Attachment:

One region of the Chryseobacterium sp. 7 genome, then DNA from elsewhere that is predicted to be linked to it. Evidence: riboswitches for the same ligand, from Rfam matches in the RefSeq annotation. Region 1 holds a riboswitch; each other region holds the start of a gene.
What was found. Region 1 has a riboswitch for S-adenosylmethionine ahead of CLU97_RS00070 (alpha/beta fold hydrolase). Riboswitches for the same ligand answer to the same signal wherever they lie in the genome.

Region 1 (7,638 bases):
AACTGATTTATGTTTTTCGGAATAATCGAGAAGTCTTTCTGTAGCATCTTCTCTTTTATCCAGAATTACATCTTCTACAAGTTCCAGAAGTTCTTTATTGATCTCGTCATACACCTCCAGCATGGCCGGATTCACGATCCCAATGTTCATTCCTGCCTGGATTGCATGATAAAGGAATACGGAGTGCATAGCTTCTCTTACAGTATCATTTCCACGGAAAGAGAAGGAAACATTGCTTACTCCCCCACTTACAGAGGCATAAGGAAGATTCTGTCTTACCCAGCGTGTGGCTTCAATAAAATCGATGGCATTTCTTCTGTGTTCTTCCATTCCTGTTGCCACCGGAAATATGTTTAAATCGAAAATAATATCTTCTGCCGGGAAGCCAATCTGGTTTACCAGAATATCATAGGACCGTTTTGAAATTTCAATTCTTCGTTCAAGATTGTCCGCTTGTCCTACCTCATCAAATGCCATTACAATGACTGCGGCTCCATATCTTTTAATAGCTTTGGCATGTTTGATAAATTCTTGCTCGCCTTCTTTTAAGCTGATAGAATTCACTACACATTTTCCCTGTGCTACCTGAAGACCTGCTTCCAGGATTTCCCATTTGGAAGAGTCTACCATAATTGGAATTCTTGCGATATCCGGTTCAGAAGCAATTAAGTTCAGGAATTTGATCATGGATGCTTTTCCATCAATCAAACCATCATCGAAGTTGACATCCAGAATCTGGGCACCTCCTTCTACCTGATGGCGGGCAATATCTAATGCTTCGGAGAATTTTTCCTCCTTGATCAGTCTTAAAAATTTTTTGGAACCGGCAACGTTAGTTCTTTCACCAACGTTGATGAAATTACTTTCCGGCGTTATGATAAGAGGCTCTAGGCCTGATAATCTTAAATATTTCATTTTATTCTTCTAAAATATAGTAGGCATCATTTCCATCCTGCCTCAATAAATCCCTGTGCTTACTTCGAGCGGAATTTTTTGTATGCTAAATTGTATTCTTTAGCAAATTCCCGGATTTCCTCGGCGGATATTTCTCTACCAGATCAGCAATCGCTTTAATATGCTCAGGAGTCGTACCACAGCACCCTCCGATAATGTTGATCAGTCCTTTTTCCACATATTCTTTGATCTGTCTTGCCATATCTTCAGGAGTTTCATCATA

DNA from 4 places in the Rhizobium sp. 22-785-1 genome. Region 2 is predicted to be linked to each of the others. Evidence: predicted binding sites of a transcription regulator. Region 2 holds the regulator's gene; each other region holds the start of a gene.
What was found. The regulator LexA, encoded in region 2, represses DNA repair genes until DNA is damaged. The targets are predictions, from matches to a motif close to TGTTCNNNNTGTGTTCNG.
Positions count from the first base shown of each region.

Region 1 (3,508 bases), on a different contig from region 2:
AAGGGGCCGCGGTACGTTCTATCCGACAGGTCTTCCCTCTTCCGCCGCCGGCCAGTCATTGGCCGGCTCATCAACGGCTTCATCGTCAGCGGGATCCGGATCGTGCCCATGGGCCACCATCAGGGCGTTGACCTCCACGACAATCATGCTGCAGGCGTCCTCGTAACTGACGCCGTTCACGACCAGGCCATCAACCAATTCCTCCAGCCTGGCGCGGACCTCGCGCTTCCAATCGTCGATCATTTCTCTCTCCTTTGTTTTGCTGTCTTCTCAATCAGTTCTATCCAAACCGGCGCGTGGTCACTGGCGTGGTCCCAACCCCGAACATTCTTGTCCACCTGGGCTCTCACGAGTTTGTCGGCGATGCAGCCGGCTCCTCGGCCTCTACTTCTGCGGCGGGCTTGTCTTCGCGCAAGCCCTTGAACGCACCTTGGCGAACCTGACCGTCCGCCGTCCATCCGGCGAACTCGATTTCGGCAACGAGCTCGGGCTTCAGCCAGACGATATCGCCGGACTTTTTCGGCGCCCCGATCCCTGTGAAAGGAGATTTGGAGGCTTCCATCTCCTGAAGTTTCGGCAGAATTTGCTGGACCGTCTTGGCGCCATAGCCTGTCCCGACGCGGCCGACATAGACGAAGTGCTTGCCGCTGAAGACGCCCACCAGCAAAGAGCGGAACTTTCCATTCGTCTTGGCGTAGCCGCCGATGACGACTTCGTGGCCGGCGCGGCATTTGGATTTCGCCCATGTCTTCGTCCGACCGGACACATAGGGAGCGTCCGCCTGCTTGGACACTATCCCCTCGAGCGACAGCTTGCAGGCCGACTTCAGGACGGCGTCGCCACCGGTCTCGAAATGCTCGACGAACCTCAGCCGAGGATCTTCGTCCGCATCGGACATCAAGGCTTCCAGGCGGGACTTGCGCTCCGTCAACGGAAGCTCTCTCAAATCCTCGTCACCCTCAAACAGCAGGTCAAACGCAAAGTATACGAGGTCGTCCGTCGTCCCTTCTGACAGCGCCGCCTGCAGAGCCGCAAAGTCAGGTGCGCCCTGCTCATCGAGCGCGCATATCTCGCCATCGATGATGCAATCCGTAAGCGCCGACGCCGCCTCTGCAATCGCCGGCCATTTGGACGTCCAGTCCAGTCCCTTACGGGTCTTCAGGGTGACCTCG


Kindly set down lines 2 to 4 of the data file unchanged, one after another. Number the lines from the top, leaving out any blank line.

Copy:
What was found. Region 1 has a riboswitch for S-adenosylmethionine ahead of CLU97_RS00070 (alpha/beta fold hydrolase). Riboswitches for the same ligand answer to the same signal wherever they lie in the genome.

Region 1 (7,638 bases):
AACTGATTTATGTTTTTCGGAATAATCGAGAAGTCTTTCTGTAGCATCTTCTCTTTTATCCAGAATTACATCTTCTACAAGTTCCAGAAGTTCTTTATTGATCTCGTCATACACCTCCAGCATGGCCGGATTCACGATCCCAATGTTCATTCCTGCCTGGATTGCATGATAAAGGAATACGGAGTGCATAGCTTCTCTTACAGTATCATTTCCACGGAAAGAGAAGGAAACATTGCTTACTCCCCCACTTACAGAGGCATAAGGAAGATTCTGTCTTACCCAGCGTGTGGCTTCAATAAAATCGATGGCATTTCTTCTGTGTTCTTCCATTCCTGTTGCCACCGGAAATATGTTTAAATCGAAAATAATATCTTCTGCCGGGAAGCCAATCTGGTTTACCAGAATATCATAGGACCGTTTTGAAATTTCAATTCTTCGTTCAAGATTGTCCGCTTGTCCTACCTCATCAAATGCCATTACAATGACTGCGGCTCCATATCTTTTAATAGCTTTGGCATGTTTGATAAATTCTTGCTCGCCTTCTTTTAAGCTGATAGAATTCACTACACATTTTCCCTGTGCTACCTGAAGACCTGCTTCCAGGATTTCCCATTTGGAAGAGTCTACCATAATTGGAATTCTTGCGATATCCGGTTCAGAAGCAATTAAGTTCAGGAATTTGATCATGGATGCTTTTCCATCAATCAAACCATCATCGAAGTTGACATCCAGAATCTGGGCACCTCCTTCTACCTGATGGCGGGCAATATCTAATGCTTCGGAGAATTTTTCCTCCTTGATCAGTCTTAAAAATTTTTTGGAACCGGCAACGTTAGTTCTTTCACCAACGTTGATGAAATTACTTTCCGGCGTTATGATAAGAGGCTCTAGGCCTGATAATCTTAAATATTTCATTTTATTCTTCTAAAATATAGTAGGCATCATTTCCATCCTGCCTCAATAAATCCCTGTGCTTACTTCGAGCGGAATTTTTTGTATGCTAAATTGTATTCTTTAGCAAATTCCCGGATTTCCTCGGCGGATATTTCTCTACCAGATCAGCAATCGCTTTAATATGCTCAGGAGTCGTACCACAGCACCCTCCGATAATGTTGATCAGTCCTTTTTCCACATATTCTTTGATCTGTCTTGCCATATCTTCAGGAGTTTCATCATA